Q:

How can I communicate with my ski partner if we get separated?

My girlfriend and I like to ski the steep trees inbounds and out. Naturally, as we seek out and destroy helpless powder stashes, we often become separated. Two-way radios are ineffective because of their line-of-sight requirement and yodeling is often obtrusive. Is there a GPS system that monitors the position of multiple transceivers and communicates their relative positions to each other? Mark Aspen, Colorado

Jan 26, 2007
Outside
Outside Magazine
Skiing the Trees

Skiing the Trees

A:

This is great! What you’re looking for is a little GPS unit with a color screen that shows a map of the terrain on which you’re skiing, and indicates with a little digital pony-tailed figure where your girlfriend is located, and with a manly figure your present location, and that also gives you the speed, rate of descent, and direction of travel of your girlfriend, while sending the same information to her. And maybe you can even talk to each other!

And, of course, you can have such a thing. Simply enlist in the 10th Mountain Division, part of the U.S. Army. Because of that elite unit’s specialized training and the advance state of electronics gear used by the military, you surely will have a chance to ski with equipment of this sort. Along with, of course, a 60-pound pack, Kevlar helmet, and an M-16 rifle. But life is full of tradeoffs.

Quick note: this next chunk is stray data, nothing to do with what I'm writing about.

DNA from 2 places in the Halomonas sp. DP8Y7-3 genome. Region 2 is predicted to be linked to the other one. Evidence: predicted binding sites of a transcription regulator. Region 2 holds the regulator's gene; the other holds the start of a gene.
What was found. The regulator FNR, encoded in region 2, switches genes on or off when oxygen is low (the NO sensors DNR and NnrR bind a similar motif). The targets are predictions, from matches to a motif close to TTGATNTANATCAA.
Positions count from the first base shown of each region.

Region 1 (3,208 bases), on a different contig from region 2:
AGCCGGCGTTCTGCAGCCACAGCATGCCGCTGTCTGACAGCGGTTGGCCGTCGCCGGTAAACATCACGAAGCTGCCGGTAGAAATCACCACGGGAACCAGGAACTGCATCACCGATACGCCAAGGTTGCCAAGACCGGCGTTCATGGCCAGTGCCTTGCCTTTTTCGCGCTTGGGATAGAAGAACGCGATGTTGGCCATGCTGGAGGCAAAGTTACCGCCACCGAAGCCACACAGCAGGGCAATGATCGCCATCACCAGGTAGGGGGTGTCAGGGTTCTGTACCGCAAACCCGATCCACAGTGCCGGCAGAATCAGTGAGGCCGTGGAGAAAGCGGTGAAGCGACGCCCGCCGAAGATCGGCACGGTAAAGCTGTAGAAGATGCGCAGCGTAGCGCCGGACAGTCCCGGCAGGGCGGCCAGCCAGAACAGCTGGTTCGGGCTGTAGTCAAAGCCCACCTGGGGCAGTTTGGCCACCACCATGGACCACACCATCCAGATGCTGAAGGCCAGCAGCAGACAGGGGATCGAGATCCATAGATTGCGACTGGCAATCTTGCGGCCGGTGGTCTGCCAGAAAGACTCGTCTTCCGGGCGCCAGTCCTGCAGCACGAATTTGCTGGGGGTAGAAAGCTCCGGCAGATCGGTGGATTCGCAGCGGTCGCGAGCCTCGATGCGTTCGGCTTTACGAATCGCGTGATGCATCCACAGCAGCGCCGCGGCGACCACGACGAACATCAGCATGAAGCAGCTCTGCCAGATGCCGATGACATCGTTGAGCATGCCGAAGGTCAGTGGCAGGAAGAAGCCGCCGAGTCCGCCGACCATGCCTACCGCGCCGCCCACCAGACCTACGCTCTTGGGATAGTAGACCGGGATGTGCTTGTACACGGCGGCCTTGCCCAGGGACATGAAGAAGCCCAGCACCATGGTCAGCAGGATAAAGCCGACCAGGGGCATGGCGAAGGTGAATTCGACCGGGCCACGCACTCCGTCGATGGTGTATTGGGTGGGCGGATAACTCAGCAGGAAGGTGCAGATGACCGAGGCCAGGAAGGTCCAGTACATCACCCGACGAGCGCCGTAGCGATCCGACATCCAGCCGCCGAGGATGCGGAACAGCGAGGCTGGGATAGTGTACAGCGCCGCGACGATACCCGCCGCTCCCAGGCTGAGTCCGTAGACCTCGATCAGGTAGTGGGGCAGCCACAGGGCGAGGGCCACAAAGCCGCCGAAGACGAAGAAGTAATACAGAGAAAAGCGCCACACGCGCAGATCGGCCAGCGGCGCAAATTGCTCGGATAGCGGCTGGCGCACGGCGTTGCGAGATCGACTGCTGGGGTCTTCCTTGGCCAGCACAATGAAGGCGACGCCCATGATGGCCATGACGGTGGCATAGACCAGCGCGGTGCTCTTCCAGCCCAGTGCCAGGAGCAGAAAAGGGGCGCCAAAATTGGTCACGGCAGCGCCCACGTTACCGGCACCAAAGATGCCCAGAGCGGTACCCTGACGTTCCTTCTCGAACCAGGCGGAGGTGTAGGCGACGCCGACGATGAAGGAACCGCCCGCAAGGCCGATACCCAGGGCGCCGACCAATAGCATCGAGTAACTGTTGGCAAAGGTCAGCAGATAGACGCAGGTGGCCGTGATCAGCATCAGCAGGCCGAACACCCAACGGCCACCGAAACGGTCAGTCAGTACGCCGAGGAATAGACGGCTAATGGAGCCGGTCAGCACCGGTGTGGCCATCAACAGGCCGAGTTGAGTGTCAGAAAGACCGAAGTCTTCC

As for walking into your local electronics store and buying it, alas, no. The technology clearly exists, but it’s simply not practical at the level of ordinary people. You can have a GPS that knows exactly where you are and displays that location on a screen, and she can have the same. Now, how do you get that information into BOTH units? That’s the hurdle. Communication couldn’t be based on line-of-sight radio transmission, for reasons you already have delineated. So one GPS unit would have to beam its position to a GPS satellite through some sort of continuous transponder unit, such as what airliners use to beam their location to air-traffic controllers, then transmit that signal to a specific second unit, not the entire freakin’ world. Not easy.

I’m afraid, for now, you’re stuck with yodeling.

You’ve got your winter gear, now get outside and use it. Away.com’s ski and snowboard guide makes it easy to find nearby slopes just begging for fresh tracks.

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